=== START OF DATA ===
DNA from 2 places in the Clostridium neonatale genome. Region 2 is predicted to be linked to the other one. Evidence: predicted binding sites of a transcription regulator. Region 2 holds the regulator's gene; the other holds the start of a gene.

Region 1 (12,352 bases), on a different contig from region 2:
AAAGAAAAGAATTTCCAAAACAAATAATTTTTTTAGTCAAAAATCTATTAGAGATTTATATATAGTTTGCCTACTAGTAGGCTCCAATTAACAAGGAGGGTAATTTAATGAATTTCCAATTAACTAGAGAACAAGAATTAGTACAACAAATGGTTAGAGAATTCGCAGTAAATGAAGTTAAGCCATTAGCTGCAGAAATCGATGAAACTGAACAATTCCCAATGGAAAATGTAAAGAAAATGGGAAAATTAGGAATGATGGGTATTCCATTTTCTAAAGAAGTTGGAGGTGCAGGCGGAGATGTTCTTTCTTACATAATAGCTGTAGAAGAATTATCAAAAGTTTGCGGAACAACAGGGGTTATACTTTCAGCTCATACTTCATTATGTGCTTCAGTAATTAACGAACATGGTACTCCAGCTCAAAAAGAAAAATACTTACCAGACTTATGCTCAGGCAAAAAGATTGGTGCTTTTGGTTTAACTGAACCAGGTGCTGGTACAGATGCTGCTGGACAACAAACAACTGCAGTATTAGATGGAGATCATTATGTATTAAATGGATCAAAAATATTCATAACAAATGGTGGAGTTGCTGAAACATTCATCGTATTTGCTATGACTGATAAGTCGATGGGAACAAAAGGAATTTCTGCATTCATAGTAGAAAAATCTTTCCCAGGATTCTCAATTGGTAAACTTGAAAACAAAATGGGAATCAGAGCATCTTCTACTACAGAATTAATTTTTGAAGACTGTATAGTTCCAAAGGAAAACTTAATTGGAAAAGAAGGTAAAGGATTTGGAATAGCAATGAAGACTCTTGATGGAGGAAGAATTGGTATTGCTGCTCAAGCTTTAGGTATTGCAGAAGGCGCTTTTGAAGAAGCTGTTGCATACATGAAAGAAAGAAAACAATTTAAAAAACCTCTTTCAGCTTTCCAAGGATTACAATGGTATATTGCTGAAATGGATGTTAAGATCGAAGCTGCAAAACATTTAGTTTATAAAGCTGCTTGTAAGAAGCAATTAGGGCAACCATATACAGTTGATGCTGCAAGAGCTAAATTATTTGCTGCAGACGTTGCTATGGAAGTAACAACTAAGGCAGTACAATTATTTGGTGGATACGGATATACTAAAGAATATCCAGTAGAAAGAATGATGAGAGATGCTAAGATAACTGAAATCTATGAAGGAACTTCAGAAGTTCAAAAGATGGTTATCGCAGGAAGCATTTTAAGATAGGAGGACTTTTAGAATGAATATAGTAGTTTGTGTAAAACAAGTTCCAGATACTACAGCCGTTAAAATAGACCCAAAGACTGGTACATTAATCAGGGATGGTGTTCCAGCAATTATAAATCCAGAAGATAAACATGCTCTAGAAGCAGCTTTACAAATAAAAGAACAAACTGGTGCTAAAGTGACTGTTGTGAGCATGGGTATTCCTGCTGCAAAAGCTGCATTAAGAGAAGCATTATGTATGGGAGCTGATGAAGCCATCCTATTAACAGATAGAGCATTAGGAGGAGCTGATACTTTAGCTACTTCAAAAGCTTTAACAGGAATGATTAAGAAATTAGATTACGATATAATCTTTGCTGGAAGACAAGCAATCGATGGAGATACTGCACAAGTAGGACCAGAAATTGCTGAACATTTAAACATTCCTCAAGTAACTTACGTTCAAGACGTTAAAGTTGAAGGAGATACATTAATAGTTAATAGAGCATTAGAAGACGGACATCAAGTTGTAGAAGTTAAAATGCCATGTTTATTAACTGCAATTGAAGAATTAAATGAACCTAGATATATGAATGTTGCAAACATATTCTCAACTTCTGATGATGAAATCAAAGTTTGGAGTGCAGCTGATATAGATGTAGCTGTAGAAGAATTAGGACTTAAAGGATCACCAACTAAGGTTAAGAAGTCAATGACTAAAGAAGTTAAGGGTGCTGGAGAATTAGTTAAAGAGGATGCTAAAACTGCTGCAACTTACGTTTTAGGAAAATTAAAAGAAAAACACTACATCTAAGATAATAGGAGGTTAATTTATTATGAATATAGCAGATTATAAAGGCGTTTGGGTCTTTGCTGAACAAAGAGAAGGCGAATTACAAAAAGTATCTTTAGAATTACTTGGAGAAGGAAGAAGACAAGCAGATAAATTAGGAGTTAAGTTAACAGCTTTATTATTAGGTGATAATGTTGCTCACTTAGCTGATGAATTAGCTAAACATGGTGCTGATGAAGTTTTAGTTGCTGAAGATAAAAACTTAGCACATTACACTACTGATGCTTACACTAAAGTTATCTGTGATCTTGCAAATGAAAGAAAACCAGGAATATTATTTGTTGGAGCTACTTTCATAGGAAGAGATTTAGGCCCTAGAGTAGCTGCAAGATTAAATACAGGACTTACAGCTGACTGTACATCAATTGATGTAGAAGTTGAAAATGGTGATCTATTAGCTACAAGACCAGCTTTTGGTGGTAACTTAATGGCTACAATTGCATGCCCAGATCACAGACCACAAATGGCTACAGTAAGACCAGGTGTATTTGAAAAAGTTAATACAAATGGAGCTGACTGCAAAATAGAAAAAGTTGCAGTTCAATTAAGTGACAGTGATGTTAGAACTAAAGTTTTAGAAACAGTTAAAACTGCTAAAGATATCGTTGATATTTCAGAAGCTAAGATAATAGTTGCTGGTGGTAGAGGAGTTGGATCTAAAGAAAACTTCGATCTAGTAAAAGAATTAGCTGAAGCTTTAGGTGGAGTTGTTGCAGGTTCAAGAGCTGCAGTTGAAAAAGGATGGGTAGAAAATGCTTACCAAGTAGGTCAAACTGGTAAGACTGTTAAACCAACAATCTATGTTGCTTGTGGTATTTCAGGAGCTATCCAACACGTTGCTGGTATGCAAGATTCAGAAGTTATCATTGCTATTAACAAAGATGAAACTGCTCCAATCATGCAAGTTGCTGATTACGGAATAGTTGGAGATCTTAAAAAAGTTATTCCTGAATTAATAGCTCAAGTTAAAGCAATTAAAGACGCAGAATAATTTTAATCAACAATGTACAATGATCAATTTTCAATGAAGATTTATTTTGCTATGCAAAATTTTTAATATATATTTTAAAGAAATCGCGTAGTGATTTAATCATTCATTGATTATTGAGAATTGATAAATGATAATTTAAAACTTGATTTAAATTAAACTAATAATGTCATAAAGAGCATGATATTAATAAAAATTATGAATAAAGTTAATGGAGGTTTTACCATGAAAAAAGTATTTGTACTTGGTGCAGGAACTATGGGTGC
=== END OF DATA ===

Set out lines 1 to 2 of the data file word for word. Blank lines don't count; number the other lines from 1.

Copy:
DNA from 2 places in the Clostridium neonatale genome. Region 2 is predicted to be linked to the other one. Evidence: predicted binding sites of a transcription regulator. Region 2 holds the regulator's gene; the other holds the start of a gene.

Region 1 (12,352 bases), on a different contig from region 2: